Electronic textiles, also known as smart garments, smart clothing, smart textiles, or smart fabrics, are fabrics that enable digital components such as a battery and a light (including small computers), and electronics to be embedded in them. Smart textiles are fabrics that have been developed with new technologies that provide added value to the wearer. Pailes-Friedman of the Pratt Institute states that "what makes smart fabrics revolutionary is that they have the ability to do many things that traditional fabrics cannot, including communicate, transform, conduct energy and even grow".
Smart textiles can be broken into two different categories: aesthetic and performance enhancing. Aesthetic examples include fabrics that light up and fabrics that can change colour. Some of these fabrics gather energy from the environment by harnessing vibrations, sound or heat, reacting to these inputs. The colour changing and lighting scheme can also work by embedding the fabric with electronics that can power it. Performance enhancing smart textiles are intended for use in athletic, extreme sports and military applications. These include fabrics designed to regulate body temperature, reduce wind resistance, and control muscle vibration – all of which may improve athletic performance. Other fabrics have been developed for protective clothing, to guard against extreme environmental hazards, such as radiation and the effects of space travel. The health and beauty industry is also taking advantage of these innovations, which range from drug-releasing medical textiles, to fabric with moisturizer, perfume, and anti-aging properties. Many smart clothing, wearable technology, and wearable computing projects involve the use of e-textiles.
Electronic textiles are distinct from wearable computing because emphasis is placed on the seamless integration of textiles with electronic elements like microcontrollers, sensors, and actuators. Furthermore, e-textiles need not be wearable. For instance, e-textiles are also found in interior design.
The related field of fibretronics explores how electronic and computational functionality can be integrated into textile fibers.
A new report from Cientifica Research examines the markets for textile based wearable technologies, the companies producing them and the enabling technologies. The report identifies three distinct generations of textile wearable technologies:
- "First generation" attach a sensor to apparel. This approach is currently taken by sportswear brands such as Adidas, Nike and Under Armour
- "Second generation" products embed the sensor in the garment, as demonstrated by current products from Samsung, Alphabet, Ralph Lauren and Flex.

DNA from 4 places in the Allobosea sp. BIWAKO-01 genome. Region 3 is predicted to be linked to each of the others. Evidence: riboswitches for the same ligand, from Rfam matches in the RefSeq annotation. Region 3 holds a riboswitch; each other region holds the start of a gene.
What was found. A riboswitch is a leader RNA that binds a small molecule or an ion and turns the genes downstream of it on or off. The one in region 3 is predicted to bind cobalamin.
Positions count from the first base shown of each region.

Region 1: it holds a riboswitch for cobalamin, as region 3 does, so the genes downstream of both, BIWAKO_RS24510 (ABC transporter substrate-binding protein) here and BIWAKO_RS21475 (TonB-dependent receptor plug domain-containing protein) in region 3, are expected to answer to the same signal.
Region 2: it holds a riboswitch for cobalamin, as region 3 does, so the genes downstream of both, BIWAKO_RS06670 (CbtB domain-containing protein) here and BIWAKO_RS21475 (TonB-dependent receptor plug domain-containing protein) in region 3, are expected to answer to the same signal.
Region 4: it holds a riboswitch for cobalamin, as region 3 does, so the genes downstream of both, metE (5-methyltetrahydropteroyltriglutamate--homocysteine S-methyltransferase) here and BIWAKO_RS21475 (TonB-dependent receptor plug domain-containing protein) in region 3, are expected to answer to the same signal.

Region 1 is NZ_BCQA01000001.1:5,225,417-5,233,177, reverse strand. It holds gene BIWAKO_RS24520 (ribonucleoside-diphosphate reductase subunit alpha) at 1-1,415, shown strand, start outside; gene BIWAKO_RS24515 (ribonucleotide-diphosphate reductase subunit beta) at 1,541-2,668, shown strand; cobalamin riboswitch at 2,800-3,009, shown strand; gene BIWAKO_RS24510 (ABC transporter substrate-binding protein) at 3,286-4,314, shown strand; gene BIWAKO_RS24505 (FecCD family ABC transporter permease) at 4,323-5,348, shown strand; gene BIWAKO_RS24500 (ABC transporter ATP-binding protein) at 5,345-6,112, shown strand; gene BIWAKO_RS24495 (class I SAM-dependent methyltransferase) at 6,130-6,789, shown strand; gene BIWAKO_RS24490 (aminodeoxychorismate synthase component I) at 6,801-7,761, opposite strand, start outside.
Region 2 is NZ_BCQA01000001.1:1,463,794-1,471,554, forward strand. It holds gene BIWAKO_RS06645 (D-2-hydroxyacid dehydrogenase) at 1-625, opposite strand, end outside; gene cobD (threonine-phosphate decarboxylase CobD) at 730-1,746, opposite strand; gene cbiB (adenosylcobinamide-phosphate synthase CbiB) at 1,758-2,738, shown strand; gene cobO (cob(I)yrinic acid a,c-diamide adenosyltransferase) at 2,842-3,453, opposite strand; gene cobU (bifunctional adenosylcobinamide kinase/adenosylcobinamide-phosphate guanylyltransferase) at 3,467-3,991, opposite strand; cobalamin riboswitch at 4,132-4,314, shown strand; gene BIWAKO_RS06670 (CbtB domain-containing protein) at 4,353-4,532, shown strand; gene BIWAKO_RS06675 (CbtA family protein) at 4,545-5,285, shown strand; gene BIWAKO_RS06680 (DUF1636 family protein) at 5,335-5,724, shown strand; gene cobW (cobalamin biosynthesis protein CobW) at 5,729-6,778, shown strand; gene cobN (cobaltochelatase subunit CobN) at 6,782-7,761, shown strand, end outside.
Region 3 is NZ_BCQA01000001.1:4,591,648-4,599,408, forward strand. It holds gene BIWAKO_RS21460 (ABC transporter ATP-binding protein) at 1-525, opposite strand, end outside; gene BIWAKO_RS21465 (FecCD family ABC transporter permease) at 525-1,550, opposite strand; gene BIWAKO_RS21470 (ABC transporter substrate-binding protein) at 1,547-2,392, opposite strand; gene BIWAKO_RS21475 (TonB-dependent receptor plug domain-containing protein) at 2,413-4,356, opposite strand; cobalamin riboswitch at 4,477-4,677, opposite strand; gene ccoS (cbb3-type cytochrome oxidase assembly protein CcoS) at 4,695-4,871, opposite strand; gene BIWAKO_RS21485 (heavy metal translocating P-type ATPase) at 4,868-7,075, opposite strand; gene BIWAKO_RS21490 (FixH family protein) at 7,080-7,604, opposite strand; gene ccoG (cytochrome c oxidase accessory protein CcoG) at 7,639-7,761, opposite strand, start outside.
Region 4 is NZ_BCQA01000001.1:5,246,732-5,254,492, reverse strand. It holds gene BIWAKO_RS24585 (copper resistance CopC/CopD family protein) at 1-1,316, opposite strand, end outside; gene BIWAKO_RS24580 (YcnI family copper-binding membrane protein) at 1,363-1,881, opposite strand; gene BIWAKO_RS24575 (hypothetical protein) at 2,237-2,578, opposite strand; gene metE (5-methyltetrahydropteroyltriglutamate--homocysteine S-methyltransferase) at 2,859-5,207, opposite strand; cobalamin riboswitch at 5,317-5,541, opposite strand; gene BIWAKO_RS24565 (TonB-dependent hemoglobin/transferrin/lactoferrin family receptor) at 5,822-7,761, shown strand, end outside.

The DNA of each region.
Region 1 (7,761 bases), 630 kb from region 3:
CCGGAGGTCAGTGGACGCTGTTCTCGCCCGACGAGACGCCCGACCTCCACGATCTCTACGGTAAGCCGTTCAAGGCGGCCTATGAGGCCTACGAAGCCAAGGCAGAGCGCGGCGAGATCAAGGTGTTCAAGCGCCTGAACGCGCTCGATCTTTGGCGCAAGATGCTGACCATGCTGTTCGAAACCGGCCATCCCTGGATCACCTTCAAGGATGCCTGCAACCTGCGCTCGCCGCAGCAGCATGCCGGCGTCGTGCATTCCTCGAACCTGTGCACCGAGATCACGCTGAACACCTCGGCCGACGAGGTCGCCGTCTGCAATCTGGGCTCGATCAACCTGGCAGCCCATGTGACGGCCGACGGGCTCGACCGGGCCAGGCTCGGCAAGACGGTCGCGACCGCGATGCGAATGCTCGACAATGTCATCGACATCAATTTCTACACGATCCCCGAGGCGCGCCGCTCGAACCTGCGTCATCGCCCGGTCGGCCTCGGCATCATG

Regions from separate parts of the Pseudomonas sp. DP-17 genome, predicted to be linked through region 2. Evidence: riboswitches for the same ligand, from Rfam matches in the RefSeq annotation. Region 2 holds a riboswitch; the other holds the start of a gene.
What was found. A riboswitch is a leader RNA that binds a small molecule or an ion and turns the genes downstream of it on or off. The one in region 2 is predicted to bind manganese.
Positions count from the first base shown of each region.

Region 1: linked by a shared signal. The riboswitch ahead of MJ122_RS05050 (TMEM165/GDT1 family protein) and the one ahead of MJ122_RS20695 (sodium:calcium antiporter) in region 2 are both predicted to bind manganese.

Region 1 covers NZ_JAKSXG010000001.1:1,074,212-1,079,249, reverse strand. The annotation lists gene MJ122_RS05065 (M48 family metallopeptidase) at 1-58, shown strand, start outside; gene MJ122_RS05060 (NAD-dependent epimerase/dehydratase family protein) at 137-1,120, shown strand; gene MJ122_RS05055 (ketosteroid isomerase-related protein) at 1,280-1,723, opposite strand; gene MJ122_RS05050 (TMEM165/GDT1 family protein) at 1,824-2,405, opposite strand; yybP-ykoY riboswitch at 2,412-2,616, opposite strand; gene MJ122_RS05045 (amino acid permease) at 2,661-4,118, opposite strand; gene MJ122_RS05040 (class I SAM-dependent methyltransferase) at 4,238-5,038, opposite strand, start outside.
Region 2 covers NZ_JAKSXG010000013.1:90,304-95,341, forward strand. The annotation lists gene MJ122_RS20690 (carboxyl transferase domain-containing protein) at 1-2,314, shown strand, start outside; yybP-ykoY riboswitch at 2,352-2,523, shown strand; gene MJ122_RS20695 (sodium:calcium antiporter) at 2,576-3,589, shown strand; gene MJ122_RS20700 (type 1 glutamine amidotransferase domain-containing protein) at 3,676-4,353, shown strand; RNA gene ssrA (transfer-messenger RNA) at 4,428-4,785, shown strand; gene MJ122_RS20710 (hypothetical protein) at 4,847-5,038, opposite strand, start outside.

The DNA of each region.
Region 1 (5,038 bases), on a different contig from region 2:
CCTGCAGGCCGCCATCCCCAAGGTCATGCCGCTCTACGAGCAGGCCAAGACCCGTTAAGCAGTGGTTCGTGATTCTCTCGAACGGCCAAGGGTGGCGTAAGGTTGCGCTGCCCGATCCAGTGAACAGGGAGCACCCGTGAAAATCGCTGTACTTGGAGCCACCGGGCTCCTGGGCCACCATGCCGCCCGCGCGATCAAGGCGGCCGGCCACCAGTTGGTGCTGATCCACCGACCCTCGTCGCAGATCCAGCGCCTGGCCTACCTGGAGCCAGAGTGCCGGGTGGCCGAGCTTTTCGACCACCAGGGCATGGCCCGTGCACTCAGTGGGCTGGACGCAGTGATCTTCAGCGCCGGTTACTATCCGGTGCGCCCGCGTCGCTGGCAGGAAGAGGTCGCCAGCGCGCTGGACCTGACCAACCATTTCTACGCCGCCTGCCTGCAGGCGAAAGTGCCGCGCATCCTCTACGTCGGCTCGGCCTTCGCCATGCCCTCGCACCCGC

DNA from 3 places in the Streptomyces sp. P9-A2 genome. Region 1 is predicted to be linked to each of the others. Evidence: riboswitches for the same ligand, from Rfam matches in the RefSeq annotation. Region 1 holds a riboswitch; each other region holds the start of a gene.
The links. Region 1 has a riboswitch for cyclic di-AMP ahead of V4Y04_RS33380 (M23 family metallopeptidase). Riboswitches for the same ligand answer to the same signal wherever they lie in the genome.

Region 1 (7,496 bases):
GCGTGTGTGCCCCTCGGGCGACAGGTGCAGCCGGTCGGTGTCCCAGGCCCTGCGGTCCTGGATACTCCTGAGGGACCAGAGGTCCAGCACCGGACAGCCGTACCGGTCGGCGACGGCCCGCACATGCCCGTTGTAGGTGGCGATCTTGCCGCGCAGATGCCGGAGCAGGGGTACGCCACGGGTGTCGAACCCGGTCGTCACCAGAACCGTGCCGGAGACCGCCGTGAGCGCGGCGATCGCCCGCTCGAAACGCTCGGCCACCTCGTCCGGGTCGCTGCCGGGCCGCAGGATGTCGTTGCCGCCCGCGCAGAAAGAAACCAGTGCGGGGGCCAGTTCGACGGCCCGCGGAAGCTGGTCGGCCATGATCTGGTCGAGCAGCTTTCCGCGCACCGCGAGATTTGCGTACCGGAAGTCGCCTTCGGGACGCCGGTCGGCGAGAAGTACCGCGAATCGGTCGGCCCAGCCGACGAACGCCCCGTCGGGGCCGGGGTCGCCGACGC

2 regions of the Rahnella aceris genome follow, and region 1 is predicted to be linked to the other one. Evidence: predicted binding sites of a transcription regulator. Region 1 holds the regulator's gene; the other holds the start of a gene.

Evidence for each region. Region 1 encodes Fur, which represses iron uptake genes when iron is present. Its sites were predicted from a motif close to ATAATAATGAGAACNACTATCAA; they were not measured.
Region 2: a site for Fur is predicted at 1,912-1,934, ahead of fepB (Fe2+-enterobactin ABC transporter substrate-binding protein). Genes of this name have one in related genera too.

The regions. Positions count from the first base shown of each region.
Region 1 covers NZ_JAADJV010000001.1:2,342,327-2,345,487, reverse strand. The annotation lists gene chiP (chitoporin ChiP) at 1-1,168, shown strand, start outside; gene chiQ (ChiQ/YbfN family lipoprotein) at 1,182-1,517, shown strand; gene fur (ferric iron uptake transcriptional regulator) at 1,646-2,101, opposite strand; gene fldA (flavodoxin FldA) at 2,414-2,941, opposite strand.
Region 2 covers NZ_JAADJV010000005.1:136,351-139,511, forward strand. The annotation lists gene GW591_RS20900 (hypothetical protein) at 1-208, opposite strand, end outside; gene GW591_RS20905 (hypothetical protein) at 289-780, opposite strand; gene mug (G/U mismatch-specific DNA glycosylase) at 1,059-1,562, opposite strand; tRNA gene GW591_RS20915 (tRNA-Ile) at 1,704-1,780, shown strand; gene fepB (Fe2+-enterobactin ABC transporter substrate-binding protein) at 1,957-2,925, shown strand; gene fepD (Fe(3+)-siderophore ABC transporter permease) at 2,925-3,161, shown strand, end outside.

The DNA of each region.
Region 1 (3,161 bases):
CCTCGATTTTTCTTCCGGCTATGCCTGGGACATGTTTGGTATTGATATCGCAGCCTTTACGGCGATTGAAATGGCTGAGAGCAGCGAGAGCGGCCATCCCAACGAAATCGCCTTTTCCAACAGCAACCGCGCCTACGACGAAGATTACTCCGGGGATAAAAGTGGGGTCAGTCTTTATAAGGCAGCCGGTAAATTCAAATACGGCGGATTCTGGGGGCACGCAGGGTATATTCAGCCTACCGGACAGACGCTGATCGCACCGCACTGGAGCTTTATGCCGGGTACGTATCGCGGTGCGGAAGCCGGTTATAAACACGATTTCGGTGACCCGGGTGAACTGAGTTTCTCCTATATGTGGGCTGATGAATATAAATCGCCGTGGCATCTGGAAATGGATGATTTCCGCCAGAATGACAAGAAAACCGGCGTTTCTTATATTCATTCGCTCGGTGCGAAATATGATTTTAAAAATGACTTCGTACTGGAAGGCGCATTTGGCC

- In "third generation" wearables, the garment is the sensor. A growing number of companies are creating pressure, strain and temperature sensors for this purpose.
Future applications for e-textiles may be developed for sports and well-being products, and medical devices for patient monitoring. Technical textiles, fashion and entertainment will also be significant applications.
The basic materials needed to construct e-textiles, conductive threads and fabrics have been around for over 1000 years. In particular, artisans have been wrapping fine metal foils, most often gold and silver, around fabric threads for centuries. Many of Queen Elizabeth I's gowns, for example, were embroidered with gold-wrapped threads.
At the end of the 19th century, as people developed and grew accustomed to electric appliances, designers and engineers began to combine electricity with clothing and jewelry—developing a series of illuminated and motorized necklaces, hats, brooches and costumes. For example, in the late 1800s, a person could hire young women adorned in light-studded evening gowns from the Electric Girl Lighting Company to provide cocktail party entertainment.
In 1968, the Museum of Contemporary Craft in New York City held a ground-breaking exhibition called Body Covering that focused on the relationship between technology and apparel. The show featured astronauts' space suits along with clothing that could inflate and deflate, light up, and heat and cool itself. Particularly noteworthy in this collection was the work of Diana Dew, a designer who created a line of electronic fashion, including electroluminescent party dresses and belts that could sound alarm sirens.
In 1985, inventor Harry Wainwright created the first fully animated sweatshirt. The shirt consisted of fiber optics, leads, and a microprocessor to control individual frames of animation. The result was a full color cartoon displayed on the surface of the shirt. in 1995, Wainwright went on to invent the first machine enabling fiber optics to be machined into fabrics, the process needed for manufacturing enough for mass markets and, in 1997, hired a German machine designer, Herbert Selbach, from Selbach Machinery to produce the world's first CNC machine able to automatically implant fiber optics into any flexible material. Receiving the first of a dozen patents based on LED/Optic displays and machinery in 1989, the first CNC machines went into production in 1998 beginning with the production of animated coats for Disney Parks in 1998. The first ECG bio-physical display jackets employing LED/optic displays were created by Wainwright and David Bychkov, the CEO of Exmovere at the time in 2005 using GSR sensors in a watch connected via Bluetooth to the embedded machine washable display in a denim jacket and were demonstrated at the Smart Fabrics Conference held in Washington, D.C. May 7, 2007. Additional smart fabric technologies were unveiled by Wainwright at two Flextech Flexible Display conferences held in Phoenix, AZ, showing infrared digital displays machine-embedded into fabrics for IFF (Identification of Friend or Foe) which were submitted to BAE Systems for evaluation in 2006 and won an "Honorable Mention" award from NASA in 2010 on their Tech Briefs, "Design the Future" contest. MIT personnel purchased several fully animated coats for their researchers to wear at their demonstrations in 1999 to bring attention to their "Wearable Computer" research. Wainwright was commissioned to speak at the Textile and Colorists Conference in Melbourne, Australia on June 5, 2012 where he was requested to demonstrate his fabric creations that change color using any smart phone, indicate callers on mobile phones without a digital display, and contain WIFI security features that protect purses and personal items from theft.